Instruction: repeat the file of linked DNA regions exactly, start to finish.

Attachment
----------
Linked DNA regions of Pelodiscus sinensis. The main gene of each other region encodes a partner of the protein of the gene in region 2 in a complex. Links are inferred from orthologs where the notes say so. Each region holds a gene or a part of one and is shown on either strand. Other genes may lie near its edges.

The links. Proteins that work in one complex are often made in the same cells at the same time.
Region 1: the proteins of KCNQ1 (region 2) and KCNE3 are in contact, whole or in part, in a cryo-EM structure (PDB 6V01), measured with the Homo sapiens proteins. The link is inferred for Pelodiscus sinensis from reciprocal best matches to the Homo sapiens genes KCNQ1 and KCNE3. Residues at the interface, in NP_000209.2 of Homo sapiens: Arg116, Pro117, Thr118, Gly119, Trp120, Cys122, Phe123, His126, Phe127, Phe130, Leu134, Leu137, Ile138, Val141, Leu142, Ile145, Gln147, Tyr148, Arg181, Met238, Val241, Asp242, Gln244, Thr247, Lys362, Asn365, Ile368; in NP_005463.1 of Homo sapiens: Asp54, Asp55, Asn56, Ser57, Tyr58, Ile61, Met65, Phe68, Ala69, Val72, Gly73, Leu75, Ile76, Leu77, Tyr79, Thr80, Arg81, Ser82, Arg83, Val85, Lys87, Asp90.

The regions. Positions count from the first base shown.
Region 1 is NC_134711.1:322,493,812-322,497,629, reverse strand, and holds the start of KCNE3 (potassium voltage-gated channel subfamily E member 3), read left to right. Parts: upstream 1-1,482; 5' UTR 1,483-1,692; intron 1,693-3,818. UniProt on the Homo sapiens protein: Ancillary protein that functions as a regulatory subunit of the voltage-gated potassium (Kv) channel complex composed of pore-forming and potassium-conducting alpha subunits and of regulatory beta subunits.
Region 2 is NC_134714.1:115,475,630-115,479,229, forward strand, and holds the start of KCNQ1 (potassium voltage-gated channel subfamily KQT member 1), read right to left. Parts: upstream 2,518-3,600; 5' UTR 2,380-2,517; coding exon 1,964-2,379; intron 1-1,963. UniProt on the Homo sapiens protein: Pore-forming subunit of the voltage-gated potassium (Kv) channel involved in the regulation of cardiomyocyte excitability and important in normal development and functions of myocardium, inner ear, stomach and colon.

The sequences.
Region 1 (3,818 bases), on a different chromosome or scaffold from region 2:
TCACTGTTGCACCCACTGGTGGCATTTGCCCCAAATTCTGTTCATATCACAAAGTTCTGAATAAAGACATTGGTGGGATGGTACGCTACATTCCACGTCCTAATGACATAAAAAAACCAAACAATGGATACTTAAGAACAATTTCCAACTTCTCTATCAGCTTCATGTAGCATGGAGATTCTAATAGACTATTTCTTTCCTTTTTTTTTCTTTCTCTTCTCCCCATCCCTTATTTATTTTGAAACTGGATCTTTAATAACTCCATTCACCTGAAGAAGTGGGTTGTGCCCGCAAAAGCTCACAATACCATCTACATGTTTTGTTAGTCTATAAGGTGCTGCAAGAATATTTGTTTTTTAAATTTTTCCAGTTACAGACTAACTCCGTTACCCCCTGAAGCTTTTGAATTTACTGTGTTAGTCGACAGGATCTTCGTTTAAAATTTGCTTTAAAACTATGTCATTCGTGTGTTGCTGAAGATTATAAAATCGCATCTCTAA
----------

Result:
Linked DNA regions of Pelodiscus sinensis. The main gene of each other region encodes a partner of the protein of the gene in region 2 in a complex. Links are inferred from orthologs where the notes say so. Each region holds a gene or a part of one and is shown on either strand. Other genes may lie near its edges.

The links. Proteins that work in one complex are often made in the same cells at the same time.
Region 1: the proteins of KCNQ1 (region 2) and KCNE3 are in contact, whole or in part, in a cryo-EM structure (PDB 6V01), measured with the Homo sapiens proteins. The link is inferred for Pelodiscus sinensis from reciprocal best matches to the Homo sapiens genes KCNQ1 and KCNE3. Residues at the interface, in NP_000209.2 of Homo sapiens: Arg116, Pro117, Thr118, Gly119, Trp120, Cys122, Phe123, His126, Phe127, Phe130, Leu134, Leu137, Ile138, Val141, Leu142, Ile145, Gln147, Tyr148, Arg181, Met238, Val241, Asp242, Gln244, Thr247, Lys362, Asn365, Ile368; in NP_005463.1 of Homo sapiens: Asp54, Asp55, Asn56, Ser57, Tyr58, Ile61, Met65, Phe68, Ala69, Val72, Gly73, Leu75, Ile76, Leu77, Tyr79, Thr80, Arg81, Ser82, Arg83, Val85, Lys87, Asp90.

The regions. Positions count from the first base shown.
Region 1 is NC_134711.1:322,493,812-322,497,629, reverse strand, and holds the start of KCNE3 (potassium voltage-gated channel subfamily E member 3), read left to right. Parts: upstream 1-1,482; 5' UTR 1,483-1,692; intron 1,693-3,818. UniProt on the Homo sapiens protein: Ancillary protein that functions as a regulatory subunit of the voltage-gated potassium (Kv) channel complex composed of pore-forming and potassium-conducting alpha subunits and of regulatory beta subunits.
Region 2 is NC_134714.1:115,475,630-115,479,229, forward strand, and holds the start of KCNQ1 (potassium voltage-gated channel subfamily KQT member 1), read right to left. Parts: upstream 2,518-3,600; 5' UTR 2,380-2,517; coding exon 1,964-2,379; intron 1-1,963. UniProt on the Homo sapiens protein: Pore-forming subunit of the voltage-gated potassium (Kv) channel involved in the regulation of cardiomyocyte excitability and important in normal development and functions of myocardium, inner ear, stomach and colon.

The sequences.
Region 1 (3,818 bases), on a different chromosome or scaffold from region 2:
TCACTGTTGCACCCACTGGTGGCATTTGCCCCAAATTCTGTTCATATCACAAAGTTCTGAATAAAGACATTGGTGGGATGGTACGCTACATTCCACGTCCTAATGACATAAAAAAACCAAACAATGGATACTTAAGAACAATTTCCAACTTCTCTATCAGCTTCATGTAGCATGGAGATTCTAATAGACTATTTCTTTCCTTTTTTTTTCTTTCTCTTCTCCCCATCCCTTATTTATTTTGAAACTGGATCTTTAATAACTCCATTCACCTGAAGAAGTGGGTTGTGCCCGCAAAAGCTCACAATACCATCTACATGTTTTGTTAGTCTATAAGGTGCTGCAAGAATATTTGTTTTTTAAATTTTTCCAGTTACAGACTAACTCCGTTACCCCCTGAAGCTTTTGAATTTACTGTGTTAGTCGACAGGATCTTCGTTTAAAATTTGCTTTAAAACTATGTCATTCGTGTGTTGCTGAAGATTATAAAATCGCATCTCTAA